Salted egg is a delicious treat in Chinese cuisine, prized for it’s bright, orange-red colored yolk. The egg white has a salty taste to it, while the yolk has a less salty, but rich, fatty and firm textured taste. It could be eaten hard-boiled with congee for breakfast, or be used as an ingredient in steamed minced pork, mooncakes (the yolk symbolizes the moon), glutinous rice dumplings and many other dishes. (You can find a number of salted egg recipes online, or wait for a later article from me)
You can buy salted eggs in many Chinese markets, or in the World Section of many supermarkets as well. However, it is extremely easy and fun to make at home, and it is dirt cheap to do so.
What You Need:
- Half a dozen or a dozen Eggs, depending on the size of your container (could be regular chicken eggs or duck eggs, for the larger yolks)
- Sea salt or rock salt
- Any clear glass or plastic container of sufficient size to contain the eggs
- Boil the water and let it cool down. I do not like using tap water directly, regardless where I am at in the world. It’s just an extra step that gives me the peace of mind.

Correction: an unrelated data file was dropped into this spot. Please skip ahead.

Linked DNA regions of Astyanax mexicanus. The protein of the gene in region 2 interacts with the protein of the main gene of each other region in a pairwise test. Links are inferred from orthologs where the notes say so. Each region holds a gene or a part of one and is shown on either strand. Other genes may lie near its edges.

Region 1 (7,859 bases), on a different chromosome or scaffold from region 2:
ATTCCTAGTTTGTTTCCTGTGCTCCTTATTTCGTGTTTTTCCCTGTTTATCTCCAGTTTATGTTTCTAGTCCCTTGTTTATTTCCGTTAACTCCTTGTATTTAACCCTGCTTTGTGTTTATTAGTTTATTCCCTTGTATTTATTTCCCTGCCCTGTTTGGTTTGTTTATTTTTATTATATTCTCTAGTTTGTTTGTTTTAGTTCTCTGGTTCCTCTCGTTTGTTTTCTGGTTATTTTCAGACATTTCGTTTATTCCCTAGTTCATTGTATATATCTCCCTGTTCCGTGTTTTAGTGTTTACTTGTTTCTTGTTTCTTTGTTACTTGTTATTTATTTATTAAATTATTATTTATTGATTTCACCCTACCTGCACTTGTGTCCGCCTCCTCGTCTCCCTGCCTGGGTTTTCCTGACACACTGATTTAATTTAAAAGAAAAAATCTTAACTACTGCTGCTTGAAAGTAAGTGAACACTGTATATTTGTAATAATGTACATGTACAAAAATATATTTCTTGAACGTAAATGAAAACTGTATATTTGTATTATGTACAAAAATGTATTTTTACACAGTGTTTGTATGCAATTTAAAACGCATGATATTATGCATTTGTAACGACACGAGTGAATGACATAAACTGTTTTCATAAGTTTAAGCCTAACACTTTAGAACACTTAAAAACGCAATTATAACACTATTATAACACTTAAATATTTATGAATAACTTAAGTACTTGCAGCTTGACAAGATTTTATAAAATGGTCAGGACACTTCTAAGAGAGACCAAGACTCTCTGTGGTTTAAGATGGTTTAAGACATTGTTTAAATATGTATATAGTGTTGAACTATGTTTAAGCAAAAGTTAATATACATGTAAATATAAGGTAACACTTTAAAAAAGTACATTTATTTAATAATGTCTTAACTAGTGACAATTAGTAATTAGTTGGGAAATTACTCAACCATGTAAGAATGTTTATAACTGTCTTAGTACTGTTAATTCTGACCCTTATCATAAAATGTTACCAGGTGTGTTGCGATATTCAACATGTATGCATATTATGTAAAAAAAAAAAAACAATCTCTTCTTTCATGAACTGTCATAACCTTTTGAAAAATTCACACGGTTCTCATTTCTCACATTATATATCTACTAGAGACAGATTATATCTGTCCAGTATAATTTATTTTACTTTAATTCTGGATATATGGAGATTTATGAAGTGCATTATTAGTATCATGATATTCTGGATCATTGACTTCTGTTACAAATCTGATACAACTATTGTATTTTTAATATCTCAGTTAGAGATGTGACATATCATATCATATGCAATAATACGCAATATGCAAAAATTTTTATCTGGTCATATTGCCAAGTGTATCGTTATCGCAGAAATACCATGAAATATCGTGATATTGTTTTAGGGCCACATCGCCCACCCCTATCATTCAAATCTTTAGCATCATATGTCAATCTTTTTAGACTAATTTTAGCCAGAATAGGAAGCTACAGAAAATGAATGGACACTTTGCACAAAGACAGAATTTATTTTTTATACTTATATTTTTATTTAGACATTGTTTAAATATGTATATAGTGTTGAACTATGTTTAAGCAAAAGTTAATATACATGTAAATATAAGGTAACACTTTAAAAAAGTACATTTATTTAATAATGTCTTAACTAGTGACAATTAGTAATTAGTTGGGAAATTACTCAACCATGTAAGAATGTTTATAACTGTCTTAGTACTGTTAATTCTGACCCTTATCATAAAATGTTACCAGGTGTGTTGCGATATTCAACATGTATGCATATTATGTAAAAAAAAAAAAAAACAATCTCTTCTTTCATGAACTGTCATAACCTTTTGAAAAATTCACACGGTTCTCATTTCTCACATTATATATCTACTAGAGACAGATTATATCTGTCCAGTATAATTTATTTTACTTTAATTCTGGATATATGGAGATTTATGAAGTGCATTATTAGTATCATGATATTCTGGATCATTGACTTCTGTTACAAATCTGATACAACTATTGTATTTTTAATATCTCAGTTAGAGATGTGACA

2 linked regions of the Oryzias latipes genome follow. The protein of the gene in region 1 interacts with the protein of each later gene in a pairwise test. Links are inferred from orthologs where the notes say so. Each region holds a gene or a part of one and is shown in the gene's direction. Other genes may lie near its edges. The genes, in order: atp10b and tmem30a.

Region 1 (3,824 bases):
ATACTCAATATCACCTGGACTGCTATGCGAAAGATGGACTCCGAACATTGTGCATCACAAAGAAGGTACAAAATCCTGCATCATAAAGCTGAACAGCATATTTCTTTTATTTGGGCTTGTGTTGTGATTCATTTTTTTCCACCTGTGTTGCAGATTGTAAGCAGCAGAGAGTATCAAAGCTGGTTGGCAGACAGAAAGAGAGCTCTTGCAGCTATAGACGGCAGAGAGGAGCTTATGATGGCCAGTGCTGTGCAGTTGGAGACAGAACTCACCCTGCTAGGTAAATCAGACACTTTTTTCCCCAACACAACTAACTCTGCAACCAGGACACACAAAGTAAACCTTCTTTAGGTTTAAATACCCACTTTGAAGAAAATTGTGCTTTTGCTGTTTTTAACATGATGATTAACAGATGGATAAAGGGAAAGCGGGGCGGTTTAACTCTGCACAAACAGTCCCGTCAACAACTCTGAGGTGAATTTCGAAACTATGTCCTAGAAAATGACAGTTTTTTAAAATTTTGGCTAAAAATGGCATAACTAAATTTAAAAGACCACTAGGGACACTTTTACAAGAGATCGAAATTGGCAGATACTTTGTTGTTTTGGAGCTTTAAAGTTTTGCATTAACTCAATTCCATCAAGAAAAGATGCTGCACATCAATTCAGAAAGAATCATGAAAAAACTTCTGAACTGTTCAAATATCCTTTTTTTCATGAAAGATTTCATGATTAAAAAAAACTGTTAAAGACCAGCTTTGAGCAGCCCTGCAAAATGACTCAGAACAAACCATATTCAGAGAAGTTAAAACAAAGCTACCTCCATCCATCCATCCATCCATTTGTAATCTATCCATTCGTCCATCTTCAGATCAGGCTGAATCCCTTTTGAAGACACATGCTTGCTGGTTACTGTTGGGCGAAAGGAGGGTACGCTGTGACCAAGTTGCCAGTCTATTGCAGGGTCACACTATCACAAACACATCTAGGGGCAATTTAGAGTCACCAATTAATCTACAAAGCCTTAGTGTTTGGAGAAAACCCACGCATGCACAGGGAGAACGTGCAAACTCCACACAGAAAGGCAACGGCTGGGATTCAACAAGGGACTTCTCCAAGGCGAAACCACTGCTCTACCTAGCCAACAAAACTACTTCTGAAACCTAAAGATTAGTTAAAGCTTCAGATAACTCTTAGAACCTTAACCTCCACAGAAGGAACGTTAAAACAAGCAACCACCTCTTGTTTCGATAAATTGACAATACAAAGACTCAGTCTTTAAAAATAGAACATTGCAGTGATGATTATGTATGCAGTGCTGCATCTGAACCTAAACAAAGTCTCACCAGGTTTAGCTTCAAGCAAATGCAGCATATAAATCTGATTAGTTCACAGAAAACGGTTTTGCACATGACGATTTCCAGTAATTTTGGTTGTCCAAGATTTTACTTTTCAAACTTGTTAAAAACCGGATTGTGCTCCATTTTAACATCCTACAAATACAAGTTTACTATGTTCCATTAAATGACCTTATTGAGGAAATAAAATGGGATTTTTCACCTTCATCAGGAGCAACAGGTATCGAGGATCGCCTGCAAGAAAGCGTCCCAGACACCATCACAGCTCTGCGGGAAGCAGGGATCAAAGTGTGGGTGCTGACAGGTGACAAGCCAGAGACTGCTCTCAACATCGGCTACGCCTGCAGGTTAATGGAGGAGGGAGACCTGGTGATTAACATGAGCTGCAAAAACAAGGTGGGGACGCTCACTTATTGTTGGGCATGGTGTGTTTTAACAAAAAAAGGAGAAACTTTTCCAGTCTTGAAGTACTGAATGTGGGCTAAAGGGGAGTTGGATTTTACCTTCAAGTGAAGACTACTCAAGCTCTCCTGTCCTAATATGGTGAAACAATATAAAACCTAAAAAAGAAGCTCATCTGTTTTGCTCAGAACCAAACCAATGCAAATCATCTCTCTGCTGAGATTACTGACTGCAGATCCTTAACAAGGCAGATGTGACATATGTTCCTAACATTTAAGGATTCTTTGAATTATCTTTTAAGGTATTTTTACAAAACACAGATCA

- Rinse and wash the eggs then let them dry (check and make sure there are no cracks on the eggs).
- Pour the cold water into your container and continue adding salt until it no longer dissolves and begin to accumulate on the bottom of the container.
- Add the eggs into the container. Because of the high salt concentration in the water, the eggs on top will float to the surface. In order to make sure all eggs are necessarily submerged in the brine, you can fill up a small Ziploc bag with water, or use a sauce plate as a place holder on top of the eggs to keep all the eggs submerged in the brine.
- Cover the container with a few layers of Seran Wrap and hold it tightly in place with elastic bands, or just screw the lid on top of the Seran Wrap tightly. Place at room temperature away from the sun for about a month. Label the start and finish dates of the container to remind yourself.
- After a month, take one egg out (make sure the remaining eggs are still fully submerged in the brine) and hard boil it to see if it tastes salty enough. If not, brine the rest for another week. (My experience was six weeks.) If you were satisfied with the taste, take out all the eggs and wipe them dry. Put them in an egg carton and store in the fridge. They could be kept for about a month. If boiled, they could be kept for about a YEAR refrigerated!!!
That’s it. Pretty simple.
- You can reuse the brine a few more times, just add boiled water to it as necessary as some might have evaporated. Some people suggest to re-boil the brine before reusing it for the next batch.
- There are a few recipe variations out there. Some of the more common ones are adding peppercorn and/or rice wine or even tea leaves to the brine to add flavor.